Greek, Roman or Jew - were openly (or in secret) struck down like
vermin. No mercy was shown. The records of the time indicate that
the prisons of Judea were filled to capacity with the unfortunate
victims of the persecution.

     The first notable victim Saul seized upon was Stephen. Along
with Peter, John and others, Stephen had defied the Saduccees by
vigorously preaching the Kingdom of God throughout the city of
Jerusalem. Thousands were converted daily, a fact which further
infuriated the corrupt Sadducean priesthood. Fate soon caught up
with Stephen; and he was stoned to death by the minions of the
Sanhedrin as Paul looked on.

     George Jowett writes that "so fierce was Saul's vindictive
purge that he wrought havoc within the Church at Jerusalem. The
boundaries of Judea could not confine him. Illegally, he
trespassed far within Roman territory where he hounded the
devotees without censure or interference from the Roman
administration. No doubt the Romans felt Saul was doing them a
service, and a good job in ridding them of what they considered
an undesirable religious pestilence" ("The Drama of the Lost
Disciples," p.30).

     Throughout this terrible time Joseph of Arimathea remained
the fearless, stalwart protector of the disciples of Christ - and
especially the women. On every possible occasion he placed
himself between them and their vengeful enemies - using his power
and influence to avert danger to his brethren. Saul's fury knew
no bounds. Try as they may, Joseph's position as a Roman
official prevented Saul and his partners in crime from harming
his person, or those whom he personally defended.
     Nevertheless, it soon became a losing battle. Within FOUR
YEARS after the death of Christ (34 A.D.) many of the Christians
were scattered out of Jerusalem and Judea. There can be little
doubt that the ships of Joseph's vast mercantile enterprises
carried the numerous refugees to safety in other lands. This
fearless and indomitable man of God spared neither help nor
wealth in aiding all the people he could.    
 
     The time came when the Sanhedrin finally caught up with
Joseph and his faithful companions. Frederic Mistral, the French
Provencal poet who lived in the nineteenth century (1830-1914),
relates what happened in his work called "Mireio" - published in
1859.

     According to this, after Saul's persecution Joseph and his
companions were thrust into A BOAT WITHOUT OARS OR SAILS by the
Jews, who were glad to be finally rid of them. This occurred,
according to Mistral, on the coast of Palestine - somewhere near
to Mt.Carmel. Thrust into the boat with Joseph were Lazarus,
Trophimus, Maximin, Cleon, Eutropius, Sidonius (Restitutus, "the
man born blind"), Martial and Saturninus. Included in the boat
were also Mary, wife of Cleopas; Salome; Mary Magdalene; Martha
and the maid of the two latter, Marcella.
     The poem relates that as the boat was drifting out to sea
Sarah, the handmaid of Salome and Mary Cleopas, cast herself into
the sea to join her mistress, and by the help of Salome was
brought into the boat. After beating about the Mediterranean for
some time, the boat drifted to THE COAST OF PROVENCE IN GAUL
(FRANCE) and, following the RIVER RHONE, ARRIVED AT ARLES, which
was eventually converted to Christianity by the preaching of
Trophimus.
     Mistral drew his material from the Provencal traditions as
they live today in the scattered homesteads of the Camargue, and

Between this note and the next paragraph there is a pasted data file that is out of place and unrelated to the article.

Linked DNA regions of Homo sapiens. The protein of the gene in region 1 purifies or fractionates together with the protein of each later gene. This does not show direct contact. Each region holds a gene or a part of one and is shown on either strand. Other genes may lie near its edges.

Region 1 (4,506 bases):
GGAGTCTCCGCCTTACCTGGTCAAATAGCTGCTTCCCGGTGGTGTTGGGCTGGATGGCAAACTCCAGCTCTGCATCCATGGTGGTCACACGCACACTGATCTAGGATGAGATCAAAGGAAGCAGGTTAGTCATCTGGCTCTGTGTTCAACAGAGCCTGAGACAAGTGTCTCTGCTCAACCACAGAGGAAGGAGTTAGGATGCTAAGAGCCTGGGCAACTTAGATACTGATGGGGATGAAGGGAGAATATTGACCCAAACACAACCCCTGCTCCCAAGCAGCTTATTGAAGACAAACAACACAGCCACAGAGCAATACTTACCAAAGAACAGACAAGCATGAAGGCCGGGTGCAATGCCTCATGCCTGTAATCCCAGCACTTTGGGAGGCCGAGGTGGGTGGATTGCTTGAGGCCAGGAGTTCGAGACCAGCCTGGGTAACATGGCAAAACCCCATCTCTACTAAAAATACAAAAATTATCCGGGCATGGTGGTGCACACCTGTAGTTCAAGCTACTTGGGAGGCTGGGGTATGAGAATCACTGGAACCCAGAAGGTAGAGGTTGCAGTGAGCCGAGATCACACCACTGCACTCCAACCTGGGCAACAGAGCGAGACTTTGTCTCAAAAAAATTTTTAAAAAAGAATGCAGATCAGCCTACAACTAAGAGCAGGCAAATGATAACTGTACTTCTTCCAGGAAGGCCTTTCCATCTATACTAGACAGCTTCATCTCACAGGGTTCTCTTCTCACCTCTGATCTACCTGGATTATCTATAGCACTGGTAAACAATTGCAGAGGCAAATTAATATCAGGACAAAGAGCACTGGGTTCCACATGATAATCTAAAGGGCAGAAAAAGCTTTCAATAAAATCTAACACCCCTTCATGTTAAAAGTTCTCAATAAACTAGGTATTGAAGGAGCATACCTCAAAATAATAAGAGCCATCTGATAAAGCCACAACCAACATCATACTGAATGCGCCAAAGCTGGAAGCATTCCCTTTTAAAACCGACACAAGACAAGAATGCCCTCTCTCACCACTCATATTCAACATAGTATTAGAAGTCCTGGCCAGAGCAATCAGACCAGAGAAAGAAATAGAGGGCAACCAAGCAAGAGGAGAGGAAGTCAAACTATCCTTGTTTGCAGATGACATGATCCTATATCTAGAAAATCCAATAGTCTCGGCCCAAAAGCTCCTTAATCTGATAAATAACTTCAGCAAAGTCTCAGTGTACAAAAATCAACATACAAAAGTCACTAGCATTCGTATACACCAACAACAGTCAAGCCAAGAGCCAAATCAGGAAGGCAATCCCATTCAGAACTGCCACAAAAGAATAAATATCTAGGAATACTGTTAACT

in the minds and hearts of all the people in the adjacent
country-side.

     Further information can be found in the "Ecclesiastical
Annals" of the sixteenth century Vatican librarian, CARDINAL
CAESAR BARONIUS (1538-1609 A.D.). Baronius, an historian of great
integrity who was known for his uncompromising treatment of the
truth, discovered a document of great antiquity in the Vatican
archives. To his fascination, the manuscript revealed that in THE
YEAR 35 A.D. Joseph of Arimathea and a group of companions that
included Lazarus, Mary Magdalene, Martha and a number of others,
WERE CAST ADRIFT IN A BOAT from the coast of Palestine by
PERSECUTING JEWS.

"In that year the party mentioned was exposed to the sea in A
VESSEL WITHOUT SAILS OR OARS. The vessel drifted finally TO
MARSEILLES and they were saved. From Marseilles JOSEPH AND HIS
COMPANY PASSED INTO BRITAIN and after preaching the Gospel there,
died" ("Ecclesiastical Annals," under section A.D.35).

     On commenting about this information from Cardinal Baronius,
Ivor C. Fletcher notes:

"No trace of Joseph in Palestine is found after about A.D.35, no
record of any martyrdom and no reference to his movements outside
of the areas of Britain and France. The information given by
Baronius relating to the enforced voyage to Marseilles of Joseph
and his companions seems THE MOST LIKELY AND LOGICAL ACCOUNT OF
HIS MOVEMENT" - "The Incredible History of God's True Church,"
p,73.

     The Cardinal's "Annals" quote the "Acts of Magdalen," which
we have already discussed, for the record of the voyage to
Marseilles and the spreading of the gospel in the south part of
Gaul.
     In chapter 37 of the "Acts," after listing the names of
Joseph's companions in the OARLESS BOAT, Rabanus Maurus goes on
to describe their dangerous voyage: 

"Leaving the shores of Asia and favoured by an east wind, they
went round about, down the Tyrrhenian Sea, between Europe and
Africa, leaving the city of Rome and all the land of Italy to the
right. Then happily turning their course to the right, they came
near to the city of Marseilles, in the Viennoise province of the
Gauls, where the RIVER RHONE is received by the sea. There,
having called upon God, the great King of all the world, they
parted, each company going to the province where the Holy Spirit
had directed them, presently preaching everywhere, 'the Lord
working with them, and confirming the word with signs
following.'"